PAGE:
In this final division, the daughter cells will be like “household cats” without the help of their housemates. Without an internal support system, the father cells will no longer seal the blastema together, resulting in a large bunch of unfused blastemas in the new daughter cells. An almost inevitable lack of strong social ties resulting in cancer cells.
During The third Step Of Mitosis, What happens?
During the third step of mitosis, the cell divides once more to form a daughter cell. And during the fourth step, the new daughter cell receives a copy of its mother’s mitochondrial material.
The nuclei of the daughter cells continue receiving instructions from their mother’s genetic material and resume respiration. Thus, these new cells are in a state of in-situ transformation. This means that, during their growth and in the early stages of their metabolism, they function and grow in a similar way to the mother. But later on, their growth and metabolism diverge, thanks to the considerable differences in their acquisition of the mother’s mitochondrial material.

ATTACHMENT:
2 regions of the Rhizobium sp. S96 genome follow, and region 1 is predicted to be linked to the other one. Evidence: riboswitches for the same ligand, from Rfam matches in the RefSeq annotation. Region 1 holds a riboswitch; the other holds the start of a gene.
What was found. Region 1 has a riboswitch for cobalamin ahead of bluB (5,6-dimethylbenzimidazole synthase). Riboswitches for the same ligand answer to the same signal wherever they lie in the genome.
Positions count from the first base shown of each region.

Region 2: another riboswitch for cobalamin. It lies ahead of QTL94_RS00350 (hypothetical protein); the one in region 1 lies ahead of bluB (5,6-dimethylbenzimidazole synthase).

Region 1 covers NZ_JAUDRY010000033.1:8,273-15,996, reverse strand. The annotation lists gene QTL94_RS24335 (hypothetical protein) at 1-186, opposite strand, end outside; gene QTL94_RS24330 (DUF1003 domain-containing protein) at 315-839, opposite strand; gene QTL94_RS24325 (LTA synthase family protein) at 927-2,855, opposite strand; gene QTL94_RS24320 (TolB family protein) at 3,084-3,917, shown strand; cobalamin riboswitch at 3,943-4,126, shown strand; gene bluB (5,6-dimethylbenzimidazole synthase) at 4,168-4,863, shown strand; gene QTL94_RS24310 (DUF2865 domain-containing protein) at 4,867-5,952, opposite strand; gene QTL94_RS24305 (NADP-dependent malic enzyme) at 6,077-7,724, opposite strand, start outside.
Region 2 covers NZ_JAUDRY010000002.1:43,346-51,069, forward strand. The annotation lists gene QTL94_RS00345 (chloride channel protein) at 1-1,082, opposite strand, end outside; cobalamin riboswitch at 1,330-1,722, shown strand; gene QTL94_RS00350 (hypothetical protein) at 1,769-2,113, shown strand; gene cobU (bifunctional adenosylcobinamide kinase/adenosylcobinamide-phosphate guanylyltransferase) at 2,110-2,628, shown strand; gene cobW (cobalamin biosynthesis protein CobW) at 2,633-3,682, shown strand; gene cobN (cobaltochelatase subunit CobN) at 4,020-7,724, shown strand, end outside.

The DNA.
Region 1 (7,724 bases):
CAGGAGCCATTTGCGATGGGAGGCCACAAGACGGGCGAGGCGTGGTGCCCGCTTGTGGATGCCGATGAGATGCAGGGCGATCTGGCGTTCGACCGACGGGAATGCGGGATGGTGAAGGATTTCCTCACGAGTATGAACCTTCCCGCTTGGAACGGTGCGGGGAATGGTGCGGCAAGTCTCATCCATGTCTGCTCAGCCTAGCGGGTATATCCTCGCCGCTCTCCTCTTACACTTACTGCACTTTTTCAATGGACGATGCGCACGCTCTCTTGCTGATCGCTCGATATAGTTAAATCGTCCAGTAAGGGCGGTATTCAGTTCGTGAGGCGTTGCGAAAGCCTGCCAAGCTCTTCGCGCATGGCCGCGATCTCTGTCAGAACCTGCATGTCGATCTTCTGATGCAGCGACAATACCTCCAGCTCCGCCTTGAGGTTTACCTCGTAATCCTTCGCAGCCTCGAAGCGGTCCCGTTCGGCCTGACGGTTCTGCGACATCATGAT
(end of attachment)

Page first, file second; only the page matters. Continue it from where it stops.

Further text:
After the first cell division, there remains one daughter cell: daughter, and it receives a substantial amount of its mother’s genetic material, without respiration. That’s why it has the family crest.
Mom brings her sister, Mom’s Daughter (#2), to life. The daughter cells developed as a result of the first two steps of mitosis can be divided into two maternal daughter cells (#3 and #4). They receive the instruction from their mother’s genetic material and resume respiration.